Borrower Misreporting and Loan Performance



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    • Mark J. Garmaise is at UCLA Anderson. I thank the U.S. financial institution for providing the data. I am grateful for comments from Zhaohui Chen, Cam Harvey (the Editor), Justin McCrary, Tomek Piskorski, Amit Seru, an anonymous Associate Editor, and two anonymous referees, as well as from seminar participants at the SFS Cavalcade, the Summer Real Estate Symposium, the WFA, the Peruvian Banking Superintendency (SBS), and UCLA.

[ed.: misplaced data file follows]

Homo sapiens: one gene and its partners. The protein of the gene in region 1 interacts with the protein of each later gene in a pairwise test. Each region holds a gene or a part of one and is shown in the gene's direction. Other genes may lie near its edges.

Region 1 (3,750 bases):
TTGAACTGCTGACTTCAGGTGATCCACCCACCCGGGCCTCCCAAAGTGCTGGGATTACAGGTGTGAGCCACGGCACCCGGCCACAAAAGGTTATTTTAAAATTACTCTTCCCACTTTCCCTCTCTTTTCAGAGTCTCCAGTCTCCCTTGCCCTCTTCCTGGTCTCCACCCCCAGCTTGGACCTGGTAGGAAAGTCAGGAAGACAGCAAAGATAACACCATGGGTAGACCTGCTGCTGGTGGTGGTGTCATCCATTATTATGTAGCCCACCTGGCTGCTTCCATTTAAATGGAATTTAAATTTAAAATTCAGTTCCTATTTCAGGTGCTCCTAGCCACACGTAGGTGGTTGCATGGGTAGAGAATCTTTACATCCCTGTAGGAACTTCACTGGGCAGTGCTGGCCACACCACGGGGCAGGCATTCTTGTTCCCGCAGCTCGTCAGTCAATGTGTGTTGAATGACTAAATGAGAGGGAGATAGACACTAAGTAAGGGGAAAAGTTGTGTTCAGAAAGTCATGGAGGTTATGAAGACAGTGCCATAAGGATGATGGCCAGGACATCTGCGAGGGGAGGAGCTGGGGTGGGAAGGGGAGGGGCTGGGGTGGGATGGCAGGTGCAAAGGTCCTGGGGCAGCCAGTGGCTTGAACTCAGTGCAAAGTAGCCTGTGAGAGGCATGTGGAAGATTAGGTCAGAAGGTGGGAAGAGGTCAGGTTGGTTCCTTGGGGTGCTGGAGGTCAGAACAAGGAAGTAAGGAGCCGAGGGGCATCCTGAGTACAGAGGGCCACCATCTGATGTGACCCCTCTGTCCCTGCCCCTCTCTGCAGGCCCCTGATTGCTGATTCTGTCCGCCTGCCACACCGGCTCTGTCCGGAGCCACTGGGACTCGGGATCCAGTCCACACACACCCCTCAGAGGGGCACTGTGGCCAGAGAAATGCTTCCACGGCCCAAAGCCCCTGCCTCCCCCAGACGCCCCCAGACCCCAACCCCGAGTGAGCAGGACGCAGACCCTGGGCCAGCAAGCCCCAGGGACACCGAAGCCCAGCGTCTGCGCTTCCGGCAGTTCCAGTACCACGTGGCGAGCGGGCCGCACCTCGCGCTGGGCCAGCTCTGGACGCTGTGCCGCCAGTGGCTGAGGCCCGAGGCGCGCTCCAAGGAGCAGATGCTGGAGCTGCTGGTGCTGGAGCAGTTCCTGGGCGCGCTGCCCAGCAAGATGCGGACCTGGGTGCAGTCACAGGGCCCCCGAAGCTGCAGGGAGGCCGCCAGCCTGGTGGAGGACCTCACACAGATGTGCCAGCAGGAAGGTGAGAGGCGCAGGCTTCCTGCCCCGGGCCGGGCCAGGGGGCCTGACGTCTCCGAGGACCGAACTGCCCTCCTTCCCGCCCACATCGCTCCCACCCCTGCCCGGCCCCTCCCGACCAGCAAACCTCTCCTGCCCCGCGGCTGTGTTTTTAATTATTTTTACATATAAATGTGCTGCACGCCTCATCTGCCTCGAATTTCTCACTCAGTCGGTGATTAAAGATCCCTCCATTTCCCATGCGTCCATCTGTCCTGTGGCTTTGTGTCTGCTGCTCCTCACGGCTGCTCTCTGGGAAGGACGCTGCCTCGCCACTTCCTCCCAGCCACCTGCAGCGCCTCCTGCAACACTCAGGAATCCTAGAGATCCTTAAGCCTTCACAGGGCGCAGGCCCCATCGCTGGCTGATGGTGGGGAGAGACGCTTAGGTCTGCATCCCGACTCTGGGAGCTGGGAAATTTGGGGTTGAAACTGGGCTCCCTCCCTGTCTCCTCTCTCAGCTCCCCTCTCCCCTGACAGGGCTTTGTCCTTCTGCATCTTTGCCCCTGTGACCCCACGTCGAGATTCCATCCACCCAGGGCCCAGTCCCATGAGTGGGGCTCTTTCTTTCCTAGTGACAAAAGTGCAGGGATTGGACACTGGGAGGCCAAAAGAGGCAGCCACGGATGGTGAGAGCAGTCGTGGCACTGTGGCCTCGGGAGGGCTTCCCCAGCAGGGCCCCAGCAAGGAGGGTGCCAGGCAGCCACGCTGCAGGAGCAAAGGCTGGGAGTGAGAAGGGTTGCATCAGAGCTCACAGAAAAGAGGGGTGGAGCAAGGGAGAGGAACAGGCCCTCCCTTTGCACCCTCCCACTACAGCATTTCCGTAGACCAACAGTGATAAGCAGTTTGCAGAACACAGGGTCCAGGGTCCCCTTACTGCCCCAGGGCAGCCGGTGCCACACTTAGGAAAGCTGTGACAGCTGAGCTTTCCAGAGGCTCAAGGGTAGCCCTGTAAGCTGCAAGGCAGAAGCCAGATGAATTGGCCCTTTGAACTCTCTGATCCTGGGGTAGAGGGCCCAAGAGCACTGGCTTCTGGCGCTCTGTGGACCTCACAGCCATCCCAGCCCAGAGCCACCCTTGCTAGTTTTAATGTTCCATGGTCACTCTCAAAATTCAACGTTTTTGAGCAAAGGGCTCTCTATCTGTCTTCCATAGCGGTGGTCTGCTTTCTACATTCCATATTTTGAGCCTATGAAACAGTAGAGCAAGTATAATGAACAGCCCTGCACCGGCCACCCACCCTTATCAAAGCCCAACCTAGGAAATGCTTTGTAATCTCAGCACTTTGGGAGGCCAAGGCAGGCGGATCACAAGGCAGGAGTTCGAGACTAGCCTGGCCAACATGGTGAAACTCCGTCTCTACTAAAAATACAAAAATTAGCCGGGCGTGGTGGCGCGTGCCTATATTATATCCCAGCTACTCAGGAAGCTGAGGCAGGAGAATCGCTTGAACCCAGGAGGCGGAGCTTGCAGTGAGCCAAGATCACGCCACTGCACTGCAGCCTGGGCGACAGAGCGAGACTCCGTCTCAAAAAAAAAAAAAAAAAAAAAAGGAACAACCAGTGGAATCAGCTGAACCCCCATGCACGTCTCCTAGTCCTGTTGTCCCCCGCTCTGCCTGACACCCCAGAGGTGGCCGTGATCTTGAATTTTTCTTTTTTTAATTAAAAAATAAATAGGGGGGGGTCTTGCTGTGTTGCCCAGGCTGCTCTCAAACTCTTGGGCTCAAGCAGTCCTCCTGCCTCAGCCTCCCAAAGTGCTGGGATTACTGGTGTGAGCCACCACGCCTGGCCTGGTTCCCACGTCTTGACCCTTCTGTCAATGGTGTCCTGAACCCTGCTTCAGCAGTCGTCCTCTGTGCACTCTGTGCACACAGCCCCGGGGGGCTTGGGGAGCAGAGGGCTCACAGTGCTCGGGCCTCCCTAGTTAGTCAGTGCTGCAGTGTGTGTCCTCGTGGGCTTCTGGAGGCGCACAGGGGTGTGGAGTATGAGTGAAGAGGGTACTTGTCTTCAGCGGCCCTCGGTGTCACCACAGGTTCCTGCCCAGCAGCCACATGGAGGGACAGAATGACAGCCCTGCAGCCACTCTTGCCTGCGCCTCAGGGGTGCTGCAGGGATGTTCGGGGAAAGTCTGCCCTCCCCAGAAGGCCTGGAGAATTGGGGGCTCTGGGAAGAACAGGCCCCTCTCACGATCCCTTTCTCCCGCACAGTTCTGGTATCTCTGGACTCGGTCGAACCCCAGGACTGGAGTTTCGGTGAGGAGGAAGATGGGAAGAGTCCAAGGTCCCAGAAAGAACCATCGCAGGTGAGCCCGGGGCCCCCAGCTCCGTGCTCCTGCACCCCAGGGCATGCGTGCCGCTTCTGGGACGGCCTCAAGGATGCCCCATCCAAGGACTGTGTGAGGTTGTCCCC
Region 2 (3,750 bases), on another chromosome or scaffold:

Borrower misreporting is associated with seriously adverse loan outcomes. Significantly more residential mortgage borrowers reported personal assets just above round number thresholds than just below. Borrowers who reported above-threshold assets were almost 25 percentage points more likely to become delinquent (mean delinquency was 20%). For applicants with unverified assets, the increase in delinquency was greater than 40 percentage points. Misreporting was most frequent in areas with low financial literacy or social capital. Incorporating behavioral cues such as threshold effects into a risk assessment model improves its ability to uncover delinquencies, though at a cost of mischaracterizing some safe loans.